You have skipped the navigation, tab for page content

Such is Nathan Peats' competitive and combative nature, his arrival at the Gold Coast Titans midway through the 2016 season came with a warning label.

"I tipped the boys up pretty quick that he's a bit moody and he's fiery," said Chris McQueen, who spent three years playing alongside Peats at the Rabbitohs from 2011-2013.

Peats is an intense and complex character who combines a cutting sense of humour that is most brutal to those closest to him with a borderline obsessive compulsive disorder that requires he completes every training session performing the same drill with the same coach.

Every time.

"He's pretty particular," adds McQueen.

"I've seen on occasion if something doesn't go right in a set of six, instead of just carrying on and getting through the set, he'll just stop and walk off.

"I've seen him walk off the field and let somebody else come on.

"When things don't go his way he certainly fires up but all the boys know to take that with a grain of salt and have a laugh.

"They know when to push his buttons and when to leave him alone."

His reputation is that of the ultimate competitor but for all the grief he may cause coaches and teammates, Peats is also a proven winner.

In seven seasons in the top grade the teams in which Peats has played for have had a losing record only once in games in which the 26-year-old No.9 has featured, and these have not been high performing teams.

After captaining South Sydney's under-20s team that qualified for the grand final in 2010, Peats graduated to the Rabbitohs' NRL team in 2011 with the team winning 10 of the 20 games in which he was in the team. They won only one of the four that he missed to finish 10th, one win outside the top eight.

He played 18 games in 2012 and South Sydney won 10 on their way to a third-place finish and a year later the Rabbitohs won 13 of the 17 games that Peats played.

In 2014 he moved from the Rabbitohs to the Eels and won six of the 10 games that he played in an injury-riddled start for his new club who could manage to record just six wins in the 14 games that he missed to miss the finals on points differential.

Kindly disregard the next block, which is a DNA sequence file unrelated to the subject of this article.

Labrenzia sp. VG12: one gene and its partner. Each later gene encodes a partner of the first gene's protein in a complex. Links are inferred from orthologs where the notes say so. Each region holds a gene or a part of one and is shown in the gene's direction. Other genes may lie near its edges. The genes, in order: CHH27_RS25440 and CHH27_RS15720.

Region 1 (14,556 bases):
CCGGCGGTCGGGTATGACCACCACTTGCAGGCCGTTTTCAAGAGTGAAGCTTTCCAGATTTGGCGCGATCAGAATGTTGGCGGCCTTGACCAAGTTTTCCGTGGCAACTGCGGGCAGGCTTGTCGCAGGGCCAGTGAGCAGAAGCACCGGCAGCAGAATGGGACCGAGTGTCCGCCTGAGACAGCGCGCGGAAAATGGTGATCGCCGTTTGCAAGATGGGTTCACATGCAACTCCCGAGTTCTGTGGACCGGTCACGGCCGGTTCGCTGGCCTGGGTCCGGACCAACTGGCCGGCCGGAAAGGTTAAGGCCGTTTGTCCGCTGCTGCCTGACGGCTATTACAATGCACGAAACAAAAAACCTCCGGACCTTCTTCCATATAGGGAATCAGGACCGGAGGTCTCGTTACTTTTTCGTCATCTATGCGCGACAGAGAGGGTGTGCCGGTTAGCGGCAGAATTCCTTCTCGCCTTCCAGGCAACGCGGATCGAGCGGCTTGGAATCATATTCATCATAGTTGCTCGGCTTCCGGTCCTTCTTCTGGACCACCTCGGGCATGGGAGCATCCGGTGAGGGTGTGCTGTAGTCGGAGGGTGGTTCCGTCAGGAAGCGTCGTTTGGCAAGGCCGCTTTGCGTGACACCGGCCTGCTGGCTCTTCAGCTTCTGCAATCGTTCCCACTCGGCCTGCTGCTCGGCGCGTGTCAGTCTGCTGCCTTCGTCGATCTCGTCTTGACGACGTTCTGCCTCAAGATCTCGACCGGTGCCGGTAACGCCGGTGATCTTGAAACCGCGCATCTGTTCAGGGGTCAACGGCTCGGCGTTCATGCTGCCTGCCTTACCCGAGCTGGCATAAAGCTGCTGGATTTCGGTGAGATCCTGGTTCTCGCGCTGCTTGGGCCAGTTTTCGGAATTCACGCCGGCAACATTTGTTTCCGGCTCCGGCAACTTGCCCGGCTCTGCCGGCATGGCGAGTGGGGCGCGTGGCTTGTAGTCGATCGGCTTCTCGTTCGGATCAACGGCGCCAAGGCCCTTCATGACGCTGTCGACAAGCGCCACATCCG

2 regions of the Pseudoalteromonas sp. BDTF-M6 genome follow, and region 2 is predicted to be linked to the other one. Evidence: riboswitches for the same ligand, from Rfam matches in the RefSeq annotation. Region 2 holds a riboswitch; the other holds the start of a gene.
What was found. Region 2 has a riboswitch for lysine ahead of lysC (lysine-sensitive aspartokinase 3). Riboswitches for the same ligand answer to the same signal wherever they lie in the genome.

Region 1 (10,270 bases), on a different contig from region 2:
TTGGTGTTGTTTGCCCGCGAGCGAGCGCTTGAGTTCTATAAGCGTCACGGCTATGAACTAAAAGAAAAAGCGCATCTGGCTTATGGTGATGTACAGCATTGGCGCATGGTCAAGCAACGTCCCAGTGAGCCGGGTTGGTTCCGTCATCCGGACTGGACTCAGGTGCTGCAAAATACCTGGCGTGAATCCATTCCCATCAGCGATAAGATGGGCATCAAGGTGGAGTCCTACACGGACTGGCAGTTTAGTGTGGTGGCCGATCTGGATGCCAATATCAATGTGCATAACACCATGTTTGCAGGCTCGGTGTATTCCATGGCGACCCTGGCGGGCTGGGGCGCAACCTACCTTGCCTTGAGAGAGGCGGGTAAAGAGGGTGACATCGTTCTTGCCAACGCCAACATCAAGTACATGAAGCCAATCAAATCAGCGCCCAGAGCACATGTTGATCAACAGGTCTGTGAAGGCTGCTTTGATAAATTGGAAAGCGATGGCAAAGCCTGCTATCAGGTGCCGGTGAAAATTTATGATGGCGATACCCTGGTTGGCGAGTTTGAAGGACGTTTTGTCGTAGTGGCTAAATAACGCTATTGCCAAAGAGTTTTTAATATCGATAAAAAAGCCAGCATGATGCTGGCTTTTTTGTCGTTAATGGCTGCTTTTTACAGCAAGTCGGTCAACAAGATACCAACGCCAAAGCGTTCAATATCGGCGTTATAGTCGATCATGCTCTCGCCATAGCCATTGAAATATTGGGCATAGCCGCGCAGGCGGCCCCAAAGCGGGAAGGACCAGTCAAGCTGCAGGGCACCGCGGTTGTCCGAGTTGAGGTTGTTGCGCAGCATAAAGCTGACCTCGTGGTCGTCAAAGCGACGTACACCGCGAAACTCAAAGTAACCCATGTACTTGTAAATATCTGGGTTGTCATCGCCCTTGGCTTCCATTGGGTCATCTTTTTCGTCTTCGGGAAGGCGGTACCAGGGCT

The only losing season of his career to date came in 2015 as the Eels narrowly missed finishing with the wooden spoon but then in 2016 he finished with 11 wins from 20 games for the Eels (4-2) and Titans (7-7).

Forced to do without their No.1 hooker for the first six games of the season this year the Titans could conjure just the one victory but won three from four upon his return to reignite their finals hopes.

His absence last week against the Cowboys was obvious but after recovering from his corked quad in Origin I – where he has a 100 per cent winning record for the Blues – Peats is due to return for the crucial clash with the Warriors on Saturday.

Playing through the pain to punch out 80 gut-busting minutes for New South Wales last Wednesday, McQueen expects to see Peats take his game to an even higher level having performed so well in his Origin debut.

"He is a senior player and he's not shy to speak up when something needs to be said but when you start playing Origin and get a bit more experience, whether you want it or not, you get that leadership role," said McQueen, who played six Origins for Queensland.

"Although everyone already looks up to him I think people will be looking for more out of him.

"If anything he'll come back a better player, if that's possible. He's a great player and one of the most professional players I've ever played with, one of the most competitive players so I really don't think there's a lot for him to learn. Maybe he'll get a bit more confidence but he doesn't lack that either.

"For me the most important thing for us as a team and for him is to come back and keep doing what's he's been doing because what he's been doing for us all year and for his whole career really has been great."

Titans coach Neil Henry knew that last Saturday's assignment in Townsville was going to be all that much tougher without Peats taking the team forward out of dummy-half and controlling the ruck and also expects a more complete player to return to club-land.

"He's proven he can match it on that arena and is playing against very good players," Henry said.

"Hopefully that's a positive spin. He's got a bit more self-belief because he's competed at that level.

"He can bring that back in a positive light to his club footy."


Acknowledgement of Country

National Rugby League respects and honours the Traditional Custodians of the land and pay our respects to their Elders past, present and future. We acknowledge the stories, traditions and living cultures of Aboriginal and Torres Strait Islander peoples on the lands we meet, gather and play on.

Premier Partner

Media Partners

Major Partners

View All Partners